The lure of using big data for your business is a strong one, and there is no brighter lure these days than Apache Hadoop, the scalable data storage platform that lies at the heart of many big data solutions.
But as attractive as Hadoop is, there is still a steep learning curve involved in understanding what role Hadoop can play for an organization, and how best to deploy it.
By understanding what Hadoop can, and can't do, you can get a clearer picture of how it can best be implemented in your own data center or cloud. From there, best practices can be laid out for a Hadoop deployment.
What Hadoop can't do
We're not going to spend a lot of time on what Hadoop is, since that's well covered in documentation and media sources. It's important to know the two major components of Hadoop: The Hadoop distributed file system for storage, and the MapReduce framework that lets you perform batch analysis on whatever data you have stored within Hadoop. That data, notably, does not have to be structured, which makes Hadoop ideal for analyzing and working with data from sources like social media, documents, and graphs -- anything that can't easily fit within rows and columns.
That's not to say you can't use Hadoop for structured data. In fact, there are many solutions that take advantage of the relatively low storage expense per TB of Hadoop to simply store structured data there instead of a RDBMS (relational database system ). But if your storage needs are not all that great, then shifting data back and forth between Hadoop and an RDBMS would be overkill.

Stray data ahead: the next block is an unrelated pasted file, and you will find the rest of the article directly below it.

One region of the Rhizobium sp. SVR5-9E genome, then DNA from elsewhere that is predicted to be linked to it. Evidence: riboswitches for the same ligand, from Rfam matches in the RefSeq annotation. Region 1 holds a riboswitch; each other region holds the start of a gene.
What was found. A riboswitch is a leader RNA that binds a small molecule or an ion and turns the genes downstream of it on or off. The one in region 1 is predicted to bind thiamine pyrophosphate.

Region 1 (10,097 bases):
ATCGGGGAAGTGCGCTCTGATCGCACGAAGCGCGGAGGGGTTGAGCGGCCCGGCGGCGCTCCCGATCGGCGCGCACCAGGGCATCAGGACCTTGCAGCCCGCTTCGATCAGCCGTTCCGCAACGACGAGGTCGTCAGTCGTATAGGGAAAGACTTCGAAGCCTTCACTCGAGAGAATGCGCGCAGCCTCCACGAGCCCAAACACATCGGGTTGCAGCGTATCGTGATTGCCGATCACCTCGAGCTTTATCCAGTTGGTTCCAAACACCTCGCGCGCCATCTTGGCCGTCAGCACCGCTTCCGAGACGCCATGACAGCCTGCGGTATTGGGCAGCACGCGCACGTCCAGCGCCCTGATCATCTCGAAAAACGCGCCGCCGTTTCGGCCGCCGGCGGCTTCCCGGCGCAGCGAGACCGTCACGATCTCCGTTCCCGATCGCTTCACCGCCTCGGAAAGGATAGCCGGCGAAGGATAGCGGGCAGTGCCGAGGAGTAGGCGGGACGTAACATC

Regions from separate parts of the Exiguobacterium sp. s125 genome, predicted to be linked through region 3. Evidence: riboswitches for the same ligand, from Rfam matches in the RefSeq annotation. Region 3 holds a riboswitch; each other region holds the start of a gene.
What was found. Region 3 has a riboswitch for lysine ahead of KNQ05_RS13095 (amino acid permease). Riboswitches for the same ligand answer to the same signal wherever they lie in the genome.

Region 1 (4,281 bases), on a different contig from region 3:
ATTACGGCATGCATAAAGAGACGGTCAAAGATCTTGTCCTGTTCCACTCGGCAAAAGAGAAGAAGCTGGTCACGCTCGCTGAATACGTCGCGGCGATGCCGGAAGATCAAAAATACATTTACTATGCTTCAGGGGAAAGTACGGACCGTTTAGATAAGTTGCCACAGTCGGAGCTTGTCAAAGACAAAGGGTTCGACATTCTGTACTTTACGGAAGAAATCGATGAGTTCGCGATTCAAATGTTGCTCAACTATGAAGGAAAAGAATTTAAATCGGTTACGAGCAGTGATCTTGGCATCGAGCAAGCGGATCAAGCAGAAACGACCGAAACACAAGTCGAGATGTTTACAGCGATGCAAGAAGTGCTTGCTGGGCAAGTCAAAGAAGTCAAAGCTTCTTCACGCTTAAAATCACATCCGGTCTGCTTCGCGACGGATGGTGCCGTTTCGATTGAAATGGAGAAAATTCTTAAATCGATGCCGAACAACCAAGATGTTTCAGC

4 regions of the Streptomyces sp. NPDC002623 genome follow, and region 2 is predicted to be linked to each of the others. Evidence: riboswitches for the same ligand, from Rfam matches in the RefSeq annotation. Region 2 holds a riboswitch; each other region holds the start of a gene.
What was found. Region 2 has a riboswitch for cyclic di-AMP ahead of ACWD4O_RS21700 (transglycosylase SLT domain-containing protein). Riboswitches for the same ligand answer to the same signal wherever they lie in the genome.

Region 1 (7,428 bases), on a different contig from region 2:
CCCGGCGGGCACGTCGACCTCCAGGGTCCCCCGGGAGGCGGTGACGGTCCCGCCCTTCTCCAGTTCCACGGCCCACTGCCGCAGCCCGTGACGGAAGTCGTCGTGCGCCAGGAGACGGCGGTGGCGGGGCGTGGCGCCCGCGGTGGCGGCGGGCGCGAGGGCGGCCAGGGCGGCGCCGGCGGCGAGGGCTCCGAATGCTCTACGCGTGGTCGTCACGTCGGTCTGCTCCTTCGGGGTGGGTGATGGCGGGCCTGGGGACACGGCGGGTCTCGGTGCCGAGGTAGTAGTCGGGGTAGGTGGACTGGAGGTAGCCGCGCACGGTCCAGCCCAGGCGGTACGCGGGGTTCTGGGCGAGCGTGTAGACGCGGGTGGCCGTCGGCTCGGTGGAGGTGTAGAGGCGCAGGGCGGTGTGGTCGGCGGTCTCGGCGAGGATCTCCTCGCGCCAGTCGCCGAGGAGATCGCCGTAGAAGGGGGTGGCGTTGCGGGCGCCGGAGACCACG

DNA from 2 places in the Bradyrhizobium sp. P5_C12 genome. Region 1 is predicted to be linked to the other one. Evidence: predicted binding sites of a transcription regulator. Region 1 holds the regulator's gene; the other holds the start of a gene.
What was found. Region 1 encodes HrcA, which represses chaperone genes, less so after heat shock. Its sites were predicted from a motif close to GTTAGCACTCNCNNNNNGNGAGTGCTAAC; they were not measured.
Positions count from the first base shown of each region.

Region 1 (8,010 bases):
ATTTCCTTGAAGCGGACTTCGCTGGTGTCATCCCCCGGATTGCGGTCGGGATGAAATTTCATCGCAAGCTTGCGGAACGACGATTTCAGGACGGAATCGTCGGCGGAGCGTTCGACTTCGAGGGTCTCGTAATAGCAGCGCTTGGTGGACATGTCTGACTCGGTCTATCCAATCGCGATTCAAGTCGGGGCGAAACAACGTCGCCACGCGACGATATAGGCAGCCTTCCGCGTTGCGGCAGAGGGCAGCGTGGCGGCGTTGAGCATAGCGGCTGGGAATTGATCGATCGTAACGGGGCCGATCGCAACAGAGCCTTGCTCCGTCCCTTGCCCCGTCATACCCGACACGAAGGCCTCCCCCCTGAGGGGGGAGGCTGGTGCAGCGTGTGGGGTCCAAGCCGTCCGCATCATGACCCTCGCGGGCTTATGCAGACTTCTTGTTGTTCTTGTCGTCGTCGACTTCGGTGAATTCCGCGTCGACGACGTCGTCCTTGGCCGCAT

One area you would not want to use Hadoop for is transactional data. Transactional data, by its very nature, is highly complex, as a transaction on an e-commerce site can generate many steps that all have to be implemented quickly. That scenario is not at all ideal for Hadoop.
Nor would it be optimal for structured data sets that require very minimal latency, like when a website is served up by a MySQL database in a typical LAMP stack. That's a speed requirement that Hadoop would poorly serve.
What Hadoop can do
Because of its batch processing, Hadoop should be deployed in situations like index building, pattern recognitions, creating recommendation engines, and sentiment analysis -- all situations where data is generated at a high volume, stored in Hadoop, and queried at length later using MapReduce functions.
But this does not mean that Hadoop should replace existing elements within your data center. On the contrary, Hadoop should be integrated within your existing IT infrastructure in order to capitalize on the myriad pieces of data that flow into your organization.